Ohio cheerleading coach dies in Ind. stage tragedy
INDIANAPOLIS (AP) — A cheerleading coach from Ohio has died from head injuries she suffered when a powerful storm toppled a stage at the Indiana State Fair, making her the seventh person to die in the tragedy, the coroner's office said.
Meagan Toothman, 24, had been scheduled to undergo organ donation surgery Monday afternoon. A statement from the Marion County coroner's office confirming Toothman's death Monday night did not mention if that surgery had taken place. The Associated Press left messages with the coroner's office and police.
Toothman's family had said in a Web journal entry that organ donation surgery would "provide gifts of sight, health, and life to dozens who are in need." Doctors put Toothman into a coma Aug. 15 to try to ease the bruising and swelling on her brain.
"Late last night it became apparent that our Meagan was no longer with us," the family wrote Monday. "The decision was made to allow to her to be at peace."
Toothman had been the head cheerleading coach at Turpin High School in Cincinnati.
"The outpouring of love and hope ... was an inspiration to all of us to keep her fighting," her family said. "We hope that she will continue to touch more lives in the same way through her passing."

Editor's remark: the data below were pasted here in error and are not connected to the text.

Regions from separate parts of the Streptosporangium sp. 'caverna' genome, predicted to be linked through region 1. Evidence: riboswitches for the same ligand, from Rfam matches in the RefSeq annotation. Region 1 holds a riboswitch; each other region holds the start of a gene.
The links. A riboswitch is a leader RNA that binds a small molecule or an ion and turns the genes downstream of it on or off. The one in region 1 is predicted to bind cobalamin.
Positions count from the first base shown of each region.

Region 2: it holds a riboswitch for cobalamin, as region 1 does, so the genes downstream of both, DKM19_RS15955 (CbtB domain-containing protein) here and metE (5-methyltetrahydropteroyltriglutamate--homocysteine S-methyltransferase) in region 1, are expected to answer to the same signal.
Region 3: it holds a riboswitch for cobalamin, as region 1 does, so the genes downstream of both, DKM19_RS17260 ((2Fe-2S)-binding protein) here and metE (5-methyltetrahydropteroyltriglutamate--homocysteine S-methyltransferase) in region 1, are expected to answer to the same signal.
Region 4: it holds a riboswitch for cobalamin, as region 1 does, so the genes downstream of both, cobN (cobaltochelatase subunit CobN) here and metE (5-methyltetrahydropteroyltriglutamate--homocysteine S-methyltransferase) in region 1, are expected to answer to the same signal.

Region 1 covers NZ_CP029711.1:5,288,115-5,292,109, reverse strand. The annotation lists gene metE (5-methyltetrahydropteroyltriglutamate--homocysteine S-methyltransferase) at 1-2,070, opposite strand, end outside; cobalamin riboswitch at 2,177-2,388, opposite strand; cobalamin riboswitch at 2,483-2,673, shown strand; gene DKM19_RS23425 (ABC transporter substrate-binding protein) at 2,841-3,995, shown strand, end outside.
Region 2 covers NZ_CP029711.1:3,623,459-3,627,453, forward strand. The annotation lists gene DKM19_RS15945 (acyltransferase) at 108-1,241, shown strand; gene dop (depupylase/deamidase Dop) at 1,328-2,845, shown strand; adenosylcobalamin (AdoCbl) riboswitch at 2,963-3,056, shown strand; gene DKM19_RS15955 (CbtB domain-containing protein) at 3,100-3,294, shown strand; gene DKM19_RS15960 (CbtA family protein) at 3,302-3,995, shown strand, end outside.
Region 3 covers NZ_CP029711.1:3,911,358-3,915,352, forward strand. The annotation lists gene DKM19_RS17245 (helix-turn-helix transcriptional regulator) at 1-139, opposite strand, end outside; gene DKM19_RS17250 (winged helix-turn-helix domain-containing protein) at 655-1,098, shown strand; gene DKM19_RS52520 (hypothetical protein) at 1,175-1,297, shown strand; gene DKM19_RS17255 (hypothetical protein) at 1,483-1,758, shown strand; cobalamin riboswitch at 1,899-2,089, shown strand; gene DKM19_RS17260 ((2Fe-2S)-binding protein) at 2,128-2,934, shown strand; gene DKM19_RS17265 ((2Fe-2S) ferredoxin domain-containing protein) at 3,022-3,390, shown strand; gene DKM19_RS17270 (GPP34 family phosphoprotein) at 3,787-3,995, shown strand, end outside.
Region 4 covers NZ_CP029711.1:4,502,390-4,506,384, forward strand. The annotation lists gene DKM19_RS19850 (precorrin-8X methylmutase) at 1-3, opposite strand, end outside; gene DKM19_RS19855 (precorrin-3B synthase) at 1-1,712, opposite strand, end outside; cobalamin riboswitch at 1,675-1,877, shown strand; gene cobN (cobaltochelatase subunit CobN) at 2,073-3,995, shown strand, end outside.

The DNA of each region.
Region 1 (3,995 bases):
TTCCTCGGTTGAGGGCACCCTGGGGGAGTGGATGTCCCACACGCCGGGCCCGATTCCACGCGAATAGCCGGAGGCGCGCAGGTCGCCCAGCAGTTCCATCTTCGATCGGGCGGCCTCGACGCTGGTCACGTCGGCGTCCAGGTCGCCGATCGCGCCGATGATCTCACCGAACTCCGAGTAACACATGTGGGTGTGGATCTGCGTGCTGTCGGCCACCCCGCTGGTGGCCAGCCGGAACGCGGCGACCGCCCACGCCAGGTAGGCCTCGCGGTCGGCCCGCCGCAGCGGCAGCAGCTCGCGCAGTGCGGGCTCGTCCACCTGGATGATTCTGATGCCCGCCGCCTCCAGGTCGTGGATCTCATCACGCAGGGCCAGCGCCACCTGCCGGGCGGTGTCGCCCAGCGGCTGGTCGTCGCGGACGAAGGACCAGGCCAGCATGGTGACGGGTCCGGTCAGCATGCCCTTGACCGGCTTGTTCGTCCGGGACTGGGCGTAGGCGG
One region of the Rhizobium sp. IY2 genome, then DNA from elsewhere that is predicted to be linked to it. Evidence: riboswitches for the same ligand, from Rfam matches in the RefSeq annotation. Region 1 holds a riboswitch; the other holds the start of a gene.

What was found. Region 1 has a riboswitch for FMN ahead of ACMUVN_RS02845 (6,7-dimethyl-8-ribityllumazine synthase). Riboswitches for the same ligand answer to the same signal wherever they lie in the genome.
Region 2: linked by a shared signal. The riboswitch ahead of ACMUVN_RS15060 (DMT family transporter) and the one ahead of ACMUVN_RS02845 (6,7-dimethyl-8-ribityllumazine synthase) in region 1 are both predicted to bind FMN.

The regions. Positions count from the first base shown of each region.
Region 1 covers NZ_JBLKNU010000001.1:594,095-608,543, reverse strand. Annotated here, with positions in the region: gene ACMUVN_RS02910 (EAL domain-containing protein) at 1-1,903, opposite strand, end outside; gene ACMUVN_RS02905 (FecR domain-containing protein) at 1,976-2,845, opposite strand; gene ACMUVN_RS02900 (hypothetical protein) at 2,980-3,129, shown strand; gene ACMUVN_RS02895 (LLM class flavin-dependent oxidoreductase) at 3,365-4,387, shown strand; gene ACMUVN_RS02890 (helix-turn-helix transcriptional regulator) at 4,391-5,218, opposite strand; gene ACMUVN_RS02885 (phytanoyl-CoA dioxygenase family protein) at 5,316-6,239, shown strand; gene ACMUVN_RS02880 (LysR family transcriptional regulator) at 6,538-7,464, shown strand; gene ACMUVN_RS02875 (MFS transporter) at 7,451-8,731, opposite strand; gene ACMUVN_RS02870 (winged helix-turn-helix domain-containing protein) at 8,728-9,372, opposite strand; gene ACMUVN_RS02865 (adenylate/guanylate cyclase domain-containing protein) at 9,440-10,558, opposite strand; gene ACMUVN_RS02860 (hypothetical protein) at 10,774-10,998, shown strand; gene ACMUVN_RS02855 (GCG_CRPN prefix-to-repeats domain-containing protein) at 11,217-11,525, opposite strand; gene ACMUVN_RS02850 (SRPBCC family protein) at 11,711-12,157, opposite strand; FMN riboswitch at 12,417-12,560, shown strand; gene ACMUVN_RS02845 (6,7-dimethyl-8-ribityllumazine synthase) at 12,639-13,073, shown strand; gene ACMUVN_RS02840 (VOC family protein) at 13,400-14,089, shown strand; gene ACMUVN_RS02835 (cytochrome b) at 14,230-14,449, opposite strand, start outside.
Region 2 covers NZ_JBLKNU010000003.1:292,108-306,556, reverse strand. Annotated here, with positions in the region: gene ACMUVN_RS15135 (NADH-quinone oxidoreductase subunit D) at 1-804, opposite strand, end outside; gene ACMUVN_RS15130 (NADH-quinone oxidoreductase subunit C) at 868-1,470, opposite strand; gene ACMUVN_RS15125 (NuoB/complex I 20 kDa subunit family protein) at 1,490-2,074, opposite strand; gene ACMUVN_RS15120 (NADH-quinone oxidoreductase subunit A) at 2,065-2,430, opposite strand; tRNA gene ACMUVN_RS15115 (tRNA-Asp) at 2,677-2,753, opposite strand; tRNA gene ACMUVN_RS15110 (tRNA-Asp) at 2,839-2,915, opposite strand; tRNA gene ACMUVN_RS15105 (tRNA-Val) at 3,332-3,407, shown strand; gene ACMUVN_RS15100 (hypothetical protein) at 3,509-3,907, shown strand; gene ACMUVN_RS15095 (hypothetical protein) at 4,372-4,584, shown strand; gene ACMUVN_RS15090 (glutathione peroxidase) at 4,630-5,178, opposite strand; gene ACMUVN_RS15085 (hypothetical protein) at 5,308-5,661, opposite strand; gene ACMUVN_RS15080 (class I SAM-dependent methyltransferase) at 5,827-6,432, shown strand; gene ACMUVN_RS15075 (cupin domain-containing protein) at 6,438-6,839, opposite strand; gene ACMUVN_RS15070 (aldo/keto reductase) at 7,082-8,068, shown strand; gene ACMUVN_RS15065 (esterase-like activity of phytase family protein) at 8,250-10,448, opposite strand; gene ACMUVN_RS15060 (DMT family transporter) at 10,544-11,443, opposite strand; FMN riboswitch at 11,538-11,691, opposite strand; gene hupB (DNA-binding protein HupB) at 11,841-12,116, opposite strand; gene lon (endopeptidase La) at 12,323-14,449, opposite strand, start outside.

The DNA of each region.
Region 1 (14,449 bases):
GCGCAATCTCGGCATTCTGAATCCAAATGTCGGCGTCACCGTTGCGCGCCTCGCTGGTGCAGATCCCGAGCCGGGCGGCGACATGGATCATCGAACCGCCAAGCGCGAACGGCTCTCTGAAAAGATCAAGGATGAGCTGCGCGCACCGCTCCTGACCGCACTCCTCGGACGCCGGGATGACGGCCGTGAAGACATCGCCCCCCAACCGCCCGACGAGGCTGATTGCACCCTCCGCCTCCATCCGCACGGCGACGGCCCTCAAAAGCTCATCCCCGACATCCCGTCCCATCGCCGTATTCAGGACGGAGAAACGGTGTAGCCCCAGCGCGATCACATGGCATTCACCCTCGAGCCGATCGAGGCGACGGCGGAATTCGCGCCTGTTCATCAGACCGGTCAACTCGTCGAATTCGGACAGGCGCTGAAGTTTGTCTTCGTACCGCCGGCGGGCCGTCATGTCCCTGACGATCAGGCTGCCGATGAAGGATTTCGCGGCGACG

Roeland Polet said his wife, Jill Polet, and their older daughter, Jaymie, had attended the concert with Toothman, and that both suffered multiple fractures when the stage collapsed. Jaymie was a cheerleader at Turpin High School and had planned to try out for cheerleader at Indiana University, where she is enrolled to start this fall.
"It's horrible. It is devastating for my family. For my daughter, she was like a big sister. They were extremely close," Polet said.
Polet said IU officials came to the hospital Sunday with T-shirts and banners for Jaymie.
Strong winds toppled a stage onto a crowd of fans Aug. 13 as they waited for country band Sugarland to perform. Three fans and a security guard died at the scene, while a fourth fan and a stagehand later died of their injuries. Some four dozen people were hurt, many seriously.
It was not known Monday how many of those injured in the stage collapse remained hospitalized. State police stopped providing updates on the injured last week and hospitals have not provided reports on the condition of those injured.
Dan Sewell in Cincinnati contributed to this report.